David:                      Well … I think we as humans … Let me preface it, that the last 75 years historians say has been actually the most peaceful time in human history and it doesn’t feel that way, but that’s partly because of two things. One, because we now have access to more information on an unprecedented level. There were genocides, mass genocides happening in 1920 in Europe and other places in the world, you just never knew about it because there was not the awareness, and so we’re experiencing a cognitive overload of all this news. The second phenomenon is, quite frankly, good news doesn’t sell. This goes back to our biological background. Those of our species that when they were looking around would say, “Oh, look at that pretty flower over there.

                                    Let me go admire the flower,” … that of our species versus the other one that was like, “Maybe there’s a tiger in a bush. Maybe that tiger’s gonna come and get you. Maybe something bad’s gonna happen.” Guess which one survived? It was not the one that went to go sniff the flowers, it was the one that was always on alert for bad things that might happen, and so we have a predisposed disposition to our species to be looking for the negative and the doom. We often miss the really good things. I mean, think about what’s happened in terms of infant mortality around the world as a result of public health and improved public health.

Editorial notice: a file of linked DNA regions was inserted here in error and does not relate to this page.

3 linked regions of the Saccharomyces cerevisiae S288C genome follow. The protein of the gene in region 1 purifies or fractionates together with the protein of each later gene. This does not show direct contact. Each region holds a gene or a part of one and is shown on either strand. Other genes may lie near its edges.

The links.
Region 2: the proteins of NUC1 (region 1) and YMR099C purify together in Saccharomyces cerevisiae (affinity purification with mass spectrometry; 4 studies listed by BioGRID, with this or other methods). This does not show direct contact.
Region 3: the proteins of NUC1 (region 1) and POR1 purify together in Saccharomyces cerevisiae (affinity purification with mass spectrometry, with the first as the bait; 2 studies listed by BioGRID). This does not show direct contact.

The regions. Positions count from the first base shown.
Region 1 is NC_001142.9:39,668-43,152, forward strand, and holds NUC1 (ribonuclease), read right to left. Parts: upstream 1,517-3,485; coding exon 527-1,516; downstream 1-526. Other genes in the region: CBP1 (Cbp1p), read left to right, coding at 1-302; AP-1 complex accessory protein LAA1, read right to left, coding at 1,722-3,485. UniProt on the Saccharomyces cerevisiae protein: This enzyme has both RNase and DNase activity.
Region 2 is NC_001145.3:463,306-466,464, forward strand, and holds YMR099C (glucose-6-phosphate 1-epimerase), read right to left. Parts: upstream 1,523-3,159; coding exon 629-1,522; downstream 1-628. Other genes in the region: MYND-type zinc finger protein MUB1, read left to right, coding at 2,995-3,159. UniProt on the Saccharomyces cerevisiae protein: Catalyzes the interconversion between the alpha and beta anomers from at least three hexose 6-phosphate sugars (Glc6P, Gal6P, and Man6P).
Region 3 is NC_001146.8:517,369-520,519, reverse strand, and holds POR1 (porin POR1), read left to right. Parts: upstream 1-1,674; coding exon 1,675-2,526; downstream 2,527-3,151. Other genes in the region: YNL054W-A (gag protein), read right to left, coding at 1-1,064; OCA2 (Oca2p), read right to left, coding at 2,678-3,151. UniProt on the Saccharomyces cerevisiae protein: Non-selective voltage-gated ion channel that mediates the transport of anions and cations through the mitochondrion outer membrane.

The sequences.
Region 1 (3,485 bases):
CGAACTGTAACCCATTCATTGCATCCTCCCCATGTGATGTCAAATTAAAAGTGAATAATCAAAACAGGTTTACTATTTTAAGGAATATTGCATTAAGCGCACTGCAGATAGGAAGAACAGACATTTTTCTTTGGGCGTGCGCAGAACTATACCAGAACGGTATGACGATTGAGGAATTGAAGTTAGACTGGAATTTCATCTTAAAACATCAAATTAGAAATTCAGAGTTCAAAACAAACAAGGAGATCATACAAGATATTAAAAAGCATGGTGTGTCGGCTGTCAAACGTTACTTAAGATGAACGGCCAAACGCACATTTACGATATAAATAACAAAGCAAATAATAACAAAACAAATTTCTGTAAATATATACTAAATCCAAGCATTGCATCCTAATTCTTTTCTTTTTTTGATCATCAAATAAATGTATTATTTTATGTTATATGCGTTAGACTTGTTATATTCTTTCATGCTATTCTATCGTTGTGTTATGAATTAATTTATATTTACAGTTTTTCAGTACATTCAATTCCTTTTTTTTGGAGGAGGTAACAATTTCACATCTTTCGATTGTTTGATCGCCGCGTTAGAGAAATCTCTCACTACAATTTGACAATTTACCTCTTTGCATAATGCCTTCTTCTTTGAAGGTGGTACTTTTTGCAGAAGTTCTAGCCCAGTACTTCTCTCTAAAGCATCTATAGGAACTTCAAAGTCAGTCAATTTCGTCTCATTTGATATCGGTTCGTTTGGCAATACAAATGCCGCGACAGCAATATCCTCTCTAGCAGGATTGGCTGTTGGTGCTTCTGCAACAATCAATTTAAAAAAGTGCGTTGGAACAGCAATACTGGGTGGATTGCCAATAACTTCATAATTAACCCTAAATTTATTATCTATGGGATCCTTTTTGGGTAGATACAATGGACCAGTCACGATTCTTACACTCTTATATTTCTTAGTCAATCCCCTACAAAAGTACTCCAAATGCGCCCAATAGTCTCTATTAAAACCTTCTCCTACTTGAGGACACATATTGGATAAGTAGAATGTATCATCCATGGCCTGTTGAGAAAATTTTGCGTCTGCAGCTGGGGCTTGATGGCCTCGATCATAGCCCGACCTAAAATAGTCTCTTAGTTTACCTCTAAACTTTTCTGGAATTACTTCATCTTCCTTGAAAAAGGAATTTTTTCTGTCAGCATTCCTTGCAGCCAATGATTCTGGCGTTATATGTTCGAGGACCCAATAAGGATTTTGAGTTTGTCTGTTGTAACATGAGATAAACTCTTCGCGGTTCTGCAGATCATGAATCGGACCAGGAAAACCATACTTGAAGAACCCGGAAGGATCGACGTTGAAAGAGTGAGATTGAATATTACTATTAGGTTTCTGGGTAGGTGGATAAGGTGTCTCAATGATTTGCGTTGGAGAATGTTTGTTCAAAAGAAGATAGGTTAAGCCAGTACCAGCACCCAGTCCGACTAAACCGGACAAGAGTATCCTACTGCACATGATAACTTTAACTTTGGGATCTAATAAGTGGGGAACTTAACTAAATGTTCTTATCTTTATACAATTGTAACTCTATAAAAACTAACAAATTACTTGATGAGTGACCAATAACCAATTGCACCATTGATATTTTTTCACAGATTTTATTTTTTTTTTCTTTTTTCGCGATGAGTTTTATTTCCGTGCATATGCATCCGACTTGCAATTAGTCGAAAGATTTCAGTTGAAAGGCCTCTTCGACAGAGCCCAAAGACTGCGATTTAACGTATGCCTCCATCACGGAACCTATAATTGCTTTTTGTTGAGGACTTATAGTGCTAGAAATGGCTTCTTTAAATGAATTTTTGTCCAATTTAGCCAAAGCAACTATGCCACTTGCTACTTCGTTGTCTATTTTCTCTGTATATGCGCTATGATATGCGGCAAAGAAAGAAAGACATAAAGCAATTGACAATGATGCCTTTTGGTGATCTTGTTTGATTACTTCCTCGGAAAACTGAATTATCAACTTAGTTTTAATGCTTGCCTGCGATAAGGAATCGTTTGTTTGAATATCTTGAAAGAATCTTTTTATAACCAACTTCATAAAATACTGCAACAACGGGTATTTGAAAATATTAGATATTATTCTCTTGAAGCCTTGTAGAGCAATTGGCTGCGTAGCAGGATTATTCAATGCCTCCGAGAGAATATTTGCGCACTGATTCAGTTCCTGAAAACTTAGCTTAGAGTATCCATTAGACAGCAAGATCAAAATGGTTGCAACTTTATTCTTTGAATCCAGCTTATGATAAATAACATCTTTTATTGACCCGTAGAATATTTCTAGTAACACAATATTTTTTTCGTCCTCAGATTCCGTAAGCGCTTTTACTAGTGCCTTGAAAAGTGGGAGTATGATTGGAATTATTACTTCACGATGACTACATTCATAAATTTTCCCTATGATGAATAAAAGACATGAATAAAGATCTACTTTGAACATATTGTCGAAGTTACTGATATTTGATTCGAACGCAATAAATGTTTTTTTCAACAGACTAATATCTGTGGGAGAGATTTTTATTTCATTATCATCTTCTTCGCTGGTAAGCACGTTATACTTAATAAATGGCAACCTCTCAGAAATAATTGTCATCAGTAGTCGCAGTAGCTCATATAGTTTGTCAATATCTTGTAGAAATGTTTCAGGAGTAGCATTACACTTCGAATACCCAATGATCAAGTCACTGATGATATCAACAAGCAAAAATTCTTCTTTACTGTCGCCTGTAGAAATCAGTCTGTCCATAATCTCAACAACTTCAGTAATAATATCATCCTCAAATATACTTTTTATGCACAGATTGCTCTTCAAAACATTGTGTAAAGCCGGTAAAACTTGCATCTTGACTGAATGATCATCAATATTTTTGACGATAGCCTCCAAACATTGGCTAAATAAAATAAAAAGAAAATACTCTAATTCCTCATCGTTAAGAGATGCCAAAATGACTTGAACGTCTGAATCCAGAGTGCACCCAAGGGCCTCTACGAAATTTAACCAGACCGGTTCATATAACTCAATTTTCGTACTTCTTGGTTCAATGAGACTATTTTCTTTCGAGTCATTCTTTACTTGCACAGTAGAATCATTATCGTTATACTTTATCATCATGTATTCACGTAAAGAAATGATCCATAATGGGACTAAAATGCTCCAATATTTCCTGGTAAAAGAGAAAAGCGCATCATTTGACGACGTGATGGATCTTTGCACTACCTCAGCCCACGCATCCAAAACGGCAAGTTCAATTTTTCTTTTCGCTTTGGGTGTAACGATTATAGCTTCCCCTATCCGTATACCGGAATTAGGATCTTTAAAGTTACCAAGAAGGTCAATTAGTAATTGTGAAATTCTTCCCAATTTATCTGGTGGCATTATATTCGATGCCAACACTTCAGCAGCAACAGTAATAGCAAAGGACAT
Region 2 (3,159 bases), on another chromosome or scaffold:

Now, that’s created other consequences because now we have a lot of people who are having a youth bulge, and that creates challenges on actually developing economies, but that’s why I also say past successes can set yourselves up for future challenges going forward just because now there’s something new to deal with. So, we’re now dealing with this world that is now interconnected, that has this massive amounts of information. The story that I had told you was that on average, when they looked at the last 3,000 years, historians said you had about a one in ten chance of being killed by another human being. It actually got as high as almost about one in five, one in four during the medieval ages. Now it’s less than .01%, and yet we have the record number of people on the planet. So, we need to make sure that in this period in which it feels like everything’s falling apart, and I know you mentioned 9/11, but I would say even go back further. There was the Syrian gas attacks in 1990.